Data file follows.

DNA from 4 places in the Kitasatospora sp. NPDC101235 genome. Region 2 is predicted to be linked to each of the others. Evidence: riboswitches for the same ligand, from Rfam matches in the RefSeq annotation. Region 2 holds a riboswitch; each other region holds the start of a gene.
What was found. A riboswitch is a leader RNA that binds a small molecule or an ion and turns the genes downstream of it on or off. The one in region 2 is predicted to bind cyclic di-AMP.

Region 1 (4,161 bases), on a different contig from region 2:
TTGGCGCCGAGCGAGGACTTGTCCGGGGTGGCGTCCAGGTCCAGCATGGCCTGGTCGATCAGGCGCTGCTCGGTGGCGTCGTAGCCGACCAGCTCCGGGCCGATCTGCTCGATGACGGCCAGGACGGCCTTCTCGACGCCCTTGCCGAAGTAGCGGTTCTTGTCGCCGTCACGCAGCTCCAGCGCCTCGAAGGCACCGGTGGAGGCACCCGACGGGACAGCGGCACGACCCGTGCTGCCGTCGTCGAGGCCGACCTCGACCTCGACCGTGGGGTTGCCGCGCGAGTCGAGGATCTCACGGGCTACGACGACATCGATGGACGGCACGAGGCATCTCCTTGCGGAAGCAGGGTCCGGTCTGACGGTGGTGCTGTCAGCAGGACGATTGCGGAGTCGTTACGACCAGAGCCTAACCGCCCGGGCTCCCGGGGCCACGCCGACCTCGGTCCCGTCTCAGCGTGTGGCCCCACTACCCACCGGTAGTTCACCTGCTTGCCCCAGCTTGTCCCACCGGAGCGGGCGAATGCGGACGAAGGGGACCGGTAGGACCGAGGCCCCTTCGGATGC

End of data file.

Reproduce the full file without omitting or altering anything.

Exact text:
DNA from 4 places in the Kitasatospora sp. NPDC101235 genome. Region 2 is predicted to be linked to each of the others. Evidence: riboswitches for the same ligand, from Rfam matches in the RefSeq annotation. Region 2 holds a riboswitch; each other region holds the start of a gene.
What was found. A riboswitch is a leader RNA that binds a small molecule or an ion and turns the genes downstream of it on or off. The one in region 2 is predicted to bind cyclic di-AMP.

Region 1 (4,161 bases), on a different contig from region 2:
TTGGCGCCGAGCGAGGACTTGTCCGGGGTGGCGTCCAGGTCCAGCATGGCCTGGTCGATCAGGCGCTGCTCGGTGGCGTCGTAGCCGACCAGCTCCGGGCCGATCTGCTCGATGACGGCCAGGACGGCCTTCTCGACGCCCTTGCCGAAGTAGCGGTTCTTGTCGCCGTCACGCAGCTCCAGCGCCTCGAAGGCACCGGTGGAGGCACCCGACGGGACAGCGGCACGACCCGTGCTGCCGTCGTCGAGGCCGACCTCGACCTCGACCGTGGGGTTGCCGCGCGAGTCGAGGATCTCACGGGCTACGACGACATCGATGGACGGCACGAGGCATCTCCTTGCGGAAGCAGGGTCCGGTCTGACGGTGGTGCTGTCAGCAGGACGATTGCGGAGTCGTTACGACCAGAGCCTAACCGCCCGGGCTCCCGGGGCCACGCCGACCTCGGTCCCGTCTCAGCGTGTGGCCCCACTACCCACCGGTAGTTCACCTGCTTGCCCCAGCTTGTCCCACCGGAGCGGGCGAATGCGGACGAAGGGGACCGGTAGGACCGAGGCCCCTTCGGATGC